Here is one of the most recent from Forbes, by a young author that effectively captures some of the complicated and mostly misunderstood issues surrounding this debate:
http://www.forbes.com/sites/insertcoin/2012/02/03/you-will-never-kill-piracy-and-piracy-will-never-kill-you

It’s great that these kinds of articles are coming out now sharing more detailed information and truth, it’s just sad that it took over 5 years for the media to start talking about this and investigating.
We feel it is important to reveal that the fundamental ideas behind this issue and the often overlooked REAL reasons behind it were first brought to light in Andrew Dubber in a blog written over 4 years ago called, “Should I Be Worried About Piracy?“, part of the 20 things you must know about music online eBook.

The overall conclusion of this article and those experts who really understand what is going on is that ‘piracy’ is common because entertainment companies refuse to give consumers what they want, or do business fairly or honestly.
If companies who create film, music, and TV provided consumers what they wanted, the way the want it for a fair price, then there would not only be very little piracy, but those companies would make far more income than they ever can now. But they won’t, even after over 10 years of fighting and losing over and over.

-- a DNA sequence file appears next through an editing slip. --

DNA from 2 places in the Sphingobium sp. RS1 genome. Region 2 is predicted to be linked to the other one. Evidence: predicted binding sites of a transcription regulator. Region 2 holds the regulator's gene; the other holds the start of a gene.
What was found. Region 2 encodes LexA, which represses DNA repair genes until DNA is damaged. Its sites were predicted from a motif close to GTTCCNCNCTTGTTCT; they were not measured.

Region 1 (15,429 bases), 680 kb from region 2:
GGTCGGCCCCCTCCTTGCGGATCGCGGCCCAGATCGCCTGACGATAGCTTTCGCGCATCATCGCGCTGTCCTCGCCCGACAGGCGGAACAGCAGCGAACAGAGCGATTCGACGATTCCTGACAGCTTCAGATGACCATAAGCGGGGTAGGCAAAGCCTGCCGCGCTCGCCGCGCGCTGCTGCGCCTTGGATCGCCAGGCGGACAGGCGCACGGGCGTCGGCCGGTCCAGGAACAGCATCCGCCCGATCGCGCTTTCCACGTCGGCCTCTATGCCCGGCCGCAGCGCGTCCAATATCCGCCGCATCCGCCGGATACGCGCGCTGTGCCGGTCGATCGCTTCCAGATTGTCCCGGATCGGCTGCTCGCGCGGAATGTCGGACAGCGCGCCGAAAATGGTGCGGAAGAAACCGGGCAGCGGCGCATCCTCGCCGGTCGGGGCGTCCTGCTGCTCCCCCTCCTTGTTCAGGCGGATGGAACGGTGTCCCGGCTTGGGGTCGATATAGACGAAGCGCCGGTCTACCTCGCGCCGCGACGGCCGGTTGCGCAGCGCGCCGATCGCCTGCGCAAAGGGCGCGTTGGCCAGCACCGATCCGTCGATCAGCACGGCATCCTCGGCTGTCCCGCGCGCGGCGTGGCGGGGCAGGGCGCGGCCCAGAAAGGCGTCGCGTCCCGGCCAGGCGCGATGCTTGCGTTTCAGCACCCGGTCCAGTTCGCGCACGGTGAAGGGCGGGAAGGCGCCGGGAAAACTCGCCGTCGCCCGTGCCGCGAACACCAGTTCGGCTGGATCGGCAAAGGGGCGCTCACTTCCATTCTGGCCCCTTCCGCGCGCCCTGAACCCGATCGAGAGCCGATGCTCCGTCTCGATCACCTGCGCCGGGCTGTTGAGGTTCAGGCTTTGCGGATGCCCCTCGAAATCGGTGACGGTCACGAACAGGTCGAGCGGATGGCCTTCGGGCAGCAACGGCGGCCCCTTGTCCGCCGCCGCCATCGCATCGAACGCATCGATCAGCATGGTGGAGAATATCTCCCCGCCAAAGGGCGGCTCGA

So people continue to pursue what they want the way they want it, and that happens to be in a way that prevents money from going to the content creators at their own choice, which they call ‘piracy’.

Chinese social networking happening on a massive scale

Wednesday, September 15th, 2010

Facebook, YouTube and Twitter may not work, but that doesn’t mean that social networking isn’t huge in China!

According to Sam Flemming of See i See, China’s first social media blog, “Everything that happens in the West is happening on steroids in China.” Chinese social networking statistics show:

  • 384 million Internet users in China, 75% of whom are under 34
  • 221 million bloggers,
  • 222 million creators of online video,
  • 272 million instant messaging users,
  • 265 million online gamers
  • 321 million users who download music